Europe South Asia Asia Pacific Americas Middle East Africa BBC Homepage World Service Education

Front Page



UK Politics







Talking Point
On Air
Low Graphics

Sunday, January 3, 1999 Published at 22:46 GMT


Diabetics need 'help with illegal drugs'

Diabetics are at great risk from illicit drugs

Young people with diabetes who experiment with recreational drugs should be taught how to control their condition while doing so, a leading expert has warned.

Maggie Watkinson on why young people need advice
Maggie Watkinson, lecturer practitioner in Diabetes Nursing at Oxford Brookes University, said it was inevitable in today's cultural climate that some young people with diabetes would dabble with illegal drugs.

She argued that instead of trying to stop young diabetics taking drugs, it would be more pragmatic to try to minimise the potential risks to their health.

Dr Watkinson makes her case in a paper in the Journal of Diabetic Nursing, published jointly with Julie Jenks, a nursing student at Oxford Brooks who is in regular contact with young drug users.

The authors warn that taking illegal drugs - especially amphetamine sulphate or "speed" - can have disastrous consequences for diabetics.

Taking speed could lead to coma

Taking speed increases the body's metabolic rate, rapidly decreasing blood sugar levels. In diabetics this can lead to a coma and, in extreme cases, death.

The authors say: "Recreational drug use is associated with more potential problems and dangers for young people with diabetes than for those without the disease.

"Information about how people with diabetes can remain as healthy as possible and control their diabetes while experimenting with recreational drugs should therefore be available.

"It is imperative that individuals who are going to take speed and go to a club know how to manage their diabetes in these circumstances, in order to avoid potentially dangerous hypoglycaemia."

The authors also advocate that nurses working with young people with diabetes should develop the kind of relationship in which they can easily relate the information on drug taking needed to avoid problems.

"Merely condemning illicit drug use is unlikely to result in young adults ceasing to indulge in risky behaviour," they argue.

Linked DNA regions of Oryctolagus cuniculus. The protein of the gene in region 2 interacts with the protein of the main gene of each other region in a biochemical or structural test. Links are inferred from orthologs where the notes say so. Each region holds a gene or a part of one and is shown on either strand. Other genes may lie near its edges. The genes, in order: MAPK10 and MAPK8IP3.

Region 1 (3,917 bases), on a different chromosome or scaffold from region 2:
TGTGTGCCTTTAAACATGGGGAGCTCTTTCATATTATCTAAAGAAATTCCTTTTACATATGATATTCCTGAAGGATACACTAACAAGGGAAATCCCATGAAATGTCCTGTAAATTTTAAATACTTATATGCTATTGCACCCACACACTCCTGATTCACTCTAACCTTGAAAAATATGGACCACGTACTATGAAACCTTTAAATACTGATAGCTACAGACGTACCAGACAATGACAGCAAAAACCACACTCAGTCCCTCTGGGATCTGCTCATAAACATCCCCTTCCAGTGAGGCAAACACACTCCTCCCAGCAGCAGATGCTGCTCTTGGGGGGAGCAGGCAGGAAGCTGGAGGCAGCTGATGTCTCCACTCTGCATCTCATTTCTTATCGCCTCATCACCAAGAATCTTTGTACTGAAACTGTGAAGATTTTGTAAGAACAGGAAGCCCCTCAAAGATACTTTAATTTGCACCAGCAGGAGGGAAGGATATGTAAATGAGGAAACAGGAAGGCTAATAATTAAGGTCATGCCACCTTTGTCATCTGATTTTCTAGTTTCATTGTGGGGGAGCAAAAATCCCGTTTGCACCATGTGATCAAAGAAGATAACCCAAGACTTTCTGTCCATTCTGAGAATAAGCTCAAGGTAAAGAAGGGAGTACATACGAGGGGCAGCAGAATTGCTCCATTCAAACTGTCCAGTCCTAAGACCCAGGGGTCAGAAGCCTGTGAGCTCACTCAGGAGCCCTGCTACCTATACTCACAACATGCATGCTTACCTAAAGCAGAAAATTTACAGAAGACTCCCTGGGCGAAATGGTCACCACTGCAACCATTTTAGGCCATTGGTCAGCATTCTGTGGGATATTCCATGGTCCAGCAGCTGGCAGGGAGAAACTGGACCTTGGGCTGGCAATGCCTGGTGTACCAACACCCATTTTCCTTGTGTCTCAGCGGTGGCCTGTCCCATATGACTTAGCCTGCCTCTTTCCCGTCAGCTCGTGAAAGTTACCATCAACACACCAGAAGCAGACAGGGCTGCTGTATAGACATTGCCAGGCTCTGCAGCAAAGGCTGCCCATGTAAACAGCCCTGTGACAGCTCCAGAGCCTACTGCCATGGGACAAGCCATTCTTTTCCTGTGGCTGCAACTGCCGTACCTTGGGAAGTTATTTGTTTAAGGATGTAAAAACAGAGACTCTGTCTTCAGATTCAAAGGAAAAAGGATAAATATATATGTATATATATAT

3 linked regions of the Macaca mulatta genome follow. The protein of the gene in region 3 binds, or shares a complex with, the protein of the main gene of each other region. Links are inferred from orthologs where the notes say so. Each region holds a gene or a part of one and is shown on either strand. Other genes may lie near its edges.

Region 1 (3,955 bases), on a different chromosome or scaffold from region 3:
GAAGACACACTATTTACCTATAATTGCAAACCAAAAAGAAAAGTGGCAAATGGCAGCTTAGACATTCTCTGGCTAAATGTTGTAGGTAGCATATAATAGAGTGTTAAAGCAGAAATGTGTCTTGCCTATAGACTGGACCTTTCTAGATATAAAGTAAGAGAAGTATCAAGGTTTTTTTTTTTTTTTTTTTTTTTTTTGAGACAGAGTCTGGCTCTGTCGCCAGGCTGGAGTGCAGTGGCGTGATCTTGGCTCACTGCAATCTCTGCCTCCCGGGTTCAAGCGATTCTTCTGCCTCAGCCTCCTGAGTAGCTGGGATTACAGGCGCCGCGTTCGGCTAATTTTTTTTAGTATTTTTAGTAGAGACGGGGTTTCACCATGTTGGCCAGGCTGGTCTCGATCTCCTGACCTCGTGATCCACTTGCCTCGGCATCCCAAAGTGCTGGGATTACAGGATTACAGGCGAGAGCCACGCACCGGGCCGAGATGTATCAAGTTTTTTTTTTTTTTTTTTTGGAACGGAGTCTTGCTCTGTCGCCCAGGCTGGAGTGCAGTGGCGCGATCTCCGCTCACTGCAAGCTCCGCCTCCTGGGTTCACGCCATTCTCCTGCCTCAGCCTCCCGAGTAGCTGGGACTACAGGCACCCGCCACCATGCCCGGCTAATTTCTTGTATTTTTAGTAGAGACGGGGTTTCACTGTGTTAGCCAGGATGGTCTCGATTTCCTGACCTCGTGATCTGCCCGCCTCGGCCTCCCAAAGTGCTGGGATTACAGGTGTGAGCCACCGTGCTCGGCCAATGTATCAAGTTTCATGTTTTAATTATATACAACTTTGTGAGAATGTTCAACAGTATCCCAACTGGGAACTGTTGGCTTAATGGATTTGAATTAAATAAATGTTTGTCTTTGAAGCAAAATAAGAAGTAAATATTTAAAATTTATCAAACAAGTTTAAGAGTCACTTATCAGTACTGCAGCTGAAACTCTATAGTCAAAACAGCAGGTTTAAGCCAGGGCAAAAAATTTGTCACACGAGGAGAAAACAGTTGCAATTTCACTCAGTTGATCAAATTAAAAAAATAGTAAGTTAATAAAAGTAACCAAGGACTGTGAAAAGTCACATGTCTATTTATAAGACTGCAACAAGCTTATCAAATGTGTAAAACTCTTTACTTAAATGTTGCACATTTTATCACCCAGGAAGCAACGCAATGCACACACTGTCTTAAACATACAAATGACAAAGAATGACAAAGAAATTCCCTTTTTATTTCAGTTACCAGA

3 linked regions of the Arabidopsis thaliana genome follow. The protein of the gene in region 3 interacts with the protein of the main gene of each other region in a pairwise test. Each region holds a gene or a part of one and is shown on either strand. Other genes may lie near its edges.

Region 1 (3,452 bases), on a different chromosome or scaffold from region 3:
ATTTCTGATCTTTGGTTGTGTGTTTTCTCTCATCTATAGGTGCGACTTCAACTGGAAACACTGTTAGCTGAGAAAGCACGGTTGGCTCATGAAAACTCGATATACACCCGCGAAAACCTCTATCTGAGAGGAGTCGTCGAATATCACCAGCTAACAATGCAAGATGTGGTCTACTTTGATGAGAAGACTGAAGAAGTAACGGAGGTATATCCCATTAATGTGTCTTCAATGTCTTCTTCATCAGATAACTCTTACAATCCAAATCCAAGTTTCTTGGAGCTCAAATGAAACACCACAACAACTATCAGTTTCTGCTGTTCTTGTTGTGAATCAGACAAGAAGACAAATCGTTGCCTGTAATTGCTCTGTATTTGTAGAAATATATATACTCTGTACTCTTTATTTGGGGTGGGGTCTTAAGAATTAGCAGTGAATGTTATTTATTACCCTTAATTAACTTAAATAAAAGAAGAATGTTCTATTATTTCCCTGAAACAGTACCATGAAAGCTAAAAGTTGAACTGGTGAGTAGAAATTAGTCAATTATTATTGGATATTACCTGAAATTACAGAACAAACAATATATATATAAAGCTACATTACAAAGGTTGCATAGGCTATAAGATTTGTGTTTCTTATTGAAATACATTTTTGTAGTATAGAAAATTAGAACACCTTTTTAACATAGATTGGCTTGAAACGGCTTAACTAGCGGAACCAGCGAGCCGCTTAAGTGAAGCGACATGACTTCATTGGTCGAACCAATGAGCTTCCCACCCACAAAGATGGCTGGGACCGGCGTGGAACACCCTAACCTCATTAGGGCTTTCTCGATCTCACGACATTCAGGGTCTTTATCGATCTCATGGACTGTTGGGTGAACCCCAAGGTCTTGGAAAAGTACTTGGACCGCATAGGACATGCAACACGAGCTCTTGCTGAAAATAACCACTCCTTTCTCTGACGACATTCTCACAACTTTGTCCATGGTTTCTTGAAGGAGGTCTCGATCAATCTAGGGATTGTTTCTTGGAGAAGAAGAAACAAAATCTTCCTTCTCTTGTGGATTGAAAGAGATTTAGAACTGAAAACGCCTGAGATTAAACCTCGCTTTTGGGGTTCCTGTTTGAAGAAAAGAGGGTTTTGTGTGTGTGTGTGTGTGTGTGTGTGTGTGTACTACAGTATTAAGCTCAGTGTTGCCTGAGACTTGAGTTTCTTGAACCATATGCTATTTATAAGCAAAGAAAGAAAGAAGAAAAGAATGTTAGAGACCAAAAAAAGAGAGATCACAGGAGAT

'Counsel of despair'

"Supportive, open relationships that encourage disclosure and discussion about the dangers of illicit drug taking are more likely to result in increased safety and moderate usage."

Dr Adrian Rogers, director of the Conservative Family Institute, condemned the idea that young people should be given advice about drug taking as a "counsel of despair".

He said: "What is so sad is that we as a society are unable to take drugs off our streets and our dancefloors. The fact that they are coming up with this advice means that they have given up the struggle to protect young diabetics.

"If we assume that all young people are totally irresponsible and unable to control their appetite for drugs then we might as well pack up the human race and go home. It is just too tragic."

A spokesman for Department of Health said: "Health professionals need to give the best health advice they can to all their patients whatever the circumstances. This may well act as a way of stopping people taking illegal drugs."

Suzanne Lucas, director of care at the British Diabetic Association, said: "The BDA would recommend that people with diabetes need to be aware that the use of recreational drugs might interfere with their usual routine of medication and regular meals and would therefore be detrimental to their health."

Advance measures

[ image: Drugs are a part of nightclub culture]
Drugs are a part of nightclub culture
The authors warned that diabetics should take measures in advance to avoid this state, and also take a trusted friend with them who knows what to do in the event of a hypoglycaemic attack.

To avoid such an attack while taking speed, diabetics must have their usual insulin injection before going out, but they should also eat a meal rich in complex carbohydrates to ensure some slow release carbohydrate is available in the blood later in the evening.

It is also essential to monitor blood glucose levels frequently, and always to carry glucose or sugar for the treatment of hypoglycaemia.

"The increased metabolic rate, together with the heat generated by dancing , may result in excessive body fluid loss," the authors argue.

"Individuals should be encouraged to drink large amounts of non-glucose and non-alcoholic fluids to compensate for this.

"Blood glucose levels should be checked on returning home, and if possible a bed-time snack eaten before going to sleep."

Advanced options | Search tips

Back to top | BBC News Home | BBC Homepage | ©

Health Contents

Background Briefings
Medical notes

Relevant Stories

30 Nov 98 | Health
Pregnancy warning to diabetic women

11 Sep 98 | Health
Diagnosis by breath smell

10 Sep 98 | Health
Treatment for diabetes could save lives

21 Aug 98 | Health
Muscles breakthrough could combat disease

30 Jun 98 | Health
Diabetes could be linked to baby birthweight

Internet Links

Diabetes UK

British Diabetic Association

Diabetes sites

The BBC is not responsible for the content of external internet sites.

In this section

Disability in depth

Spotlight: Bristol inquiry

Antibiotics: A fading wonder

Mental health: An overview

Alternative medicine: A growth industry

The meningitis files

Long-term care: A special report

Aids up close

From cradle to grave

NHS reforms: A guide

NHS Performance 1999

From Special Report
NHS in crisis: Special report

British Medical Association conference '99

Royal College of Nursing conference '99